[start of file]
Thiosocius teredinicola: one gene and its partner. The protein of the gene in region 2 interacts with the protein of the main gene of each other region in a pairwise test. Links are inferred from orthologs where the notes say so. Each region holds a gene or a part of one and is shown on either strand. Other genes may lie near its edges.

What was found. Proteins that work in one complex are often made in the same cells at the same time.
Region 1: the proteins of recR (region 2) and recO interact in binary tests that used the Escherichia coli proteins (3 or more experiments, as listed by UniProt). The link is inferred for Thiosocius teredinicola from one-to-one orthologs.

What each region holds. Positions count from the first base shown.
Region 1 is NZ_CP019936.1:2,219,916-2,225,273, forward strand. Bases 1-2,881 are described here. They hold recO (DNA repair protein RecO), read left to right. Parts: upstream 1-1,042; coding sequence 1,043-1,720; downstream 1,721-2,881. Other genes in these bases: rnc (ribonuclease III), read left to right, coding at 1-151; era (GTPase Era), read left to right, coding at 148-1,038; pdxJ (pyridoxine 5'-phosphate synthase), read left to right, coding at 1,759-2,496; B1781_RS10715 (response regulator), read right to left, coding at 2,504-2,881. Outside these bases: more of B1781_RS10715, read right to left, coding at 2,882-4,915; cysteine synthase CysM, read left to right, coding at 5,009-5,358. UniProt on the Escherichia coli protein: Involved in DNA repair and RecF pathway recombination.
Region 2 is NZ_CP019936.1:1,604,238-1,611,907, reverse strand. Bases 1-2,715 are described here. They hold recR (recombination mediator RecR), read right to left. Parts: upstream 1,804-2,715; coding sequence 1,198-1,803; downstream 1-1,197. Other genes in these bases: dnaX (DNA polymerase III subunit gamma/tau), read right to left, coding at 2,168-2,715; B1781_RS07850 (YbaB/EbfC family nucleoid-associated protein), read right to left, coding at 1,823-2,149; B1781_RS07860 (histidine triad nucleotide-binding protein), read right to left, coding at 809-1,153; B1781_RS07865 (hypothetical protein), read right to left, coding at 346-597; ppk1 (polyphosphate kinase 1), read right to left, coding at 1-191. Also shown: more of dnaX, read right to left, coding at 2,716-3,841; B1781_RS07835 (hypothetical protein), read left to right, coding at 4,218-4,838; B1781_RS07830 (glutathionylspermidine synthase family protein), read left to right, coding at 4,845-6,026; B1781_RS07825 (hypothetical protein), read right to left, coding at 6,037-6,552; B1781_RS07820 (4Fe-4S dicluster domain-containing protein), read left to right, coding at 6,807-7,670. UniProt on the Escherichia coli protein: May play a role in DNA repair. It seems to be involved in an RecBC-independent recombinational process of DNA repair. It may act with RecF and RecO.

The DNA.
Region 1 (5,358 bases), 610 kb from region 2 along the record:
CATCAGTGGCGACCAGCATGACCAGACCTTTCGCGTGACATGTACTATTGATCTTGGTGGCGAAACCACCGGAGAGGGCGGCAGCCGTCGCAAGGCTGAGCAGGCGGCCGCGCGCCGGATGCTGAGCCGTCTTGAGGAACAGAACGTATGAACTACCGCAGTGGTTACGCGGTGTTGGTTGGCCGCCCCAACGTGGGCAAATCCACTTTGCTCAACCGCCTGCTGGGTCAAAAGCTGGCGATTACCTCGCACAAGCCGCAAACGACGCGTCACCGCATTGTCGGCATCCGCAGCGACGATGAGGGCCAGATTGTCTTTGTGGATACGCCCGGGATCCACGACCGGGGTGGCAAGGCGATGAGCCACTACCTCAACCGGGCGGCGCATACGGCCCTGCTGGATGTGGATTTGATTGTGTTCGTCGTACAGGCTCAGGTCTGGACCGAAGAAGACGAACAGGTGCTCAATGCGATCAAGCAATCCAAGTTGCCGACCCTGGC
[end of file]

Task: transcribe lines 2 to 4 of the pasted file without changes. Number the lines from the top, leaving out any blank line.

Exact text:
What was found. Proteins that work in one complex are often made in the same cells at the same time.
Region 1: the proteins of recR (region 2) and recO interact in binary tests that used the Escherichia coli proteins (3 or more experiments, as listed by UniProt). The link is inferred for Thiosocius teredinicola from one-to-one orthologs.

What each region holds. Positions count from the first base shown.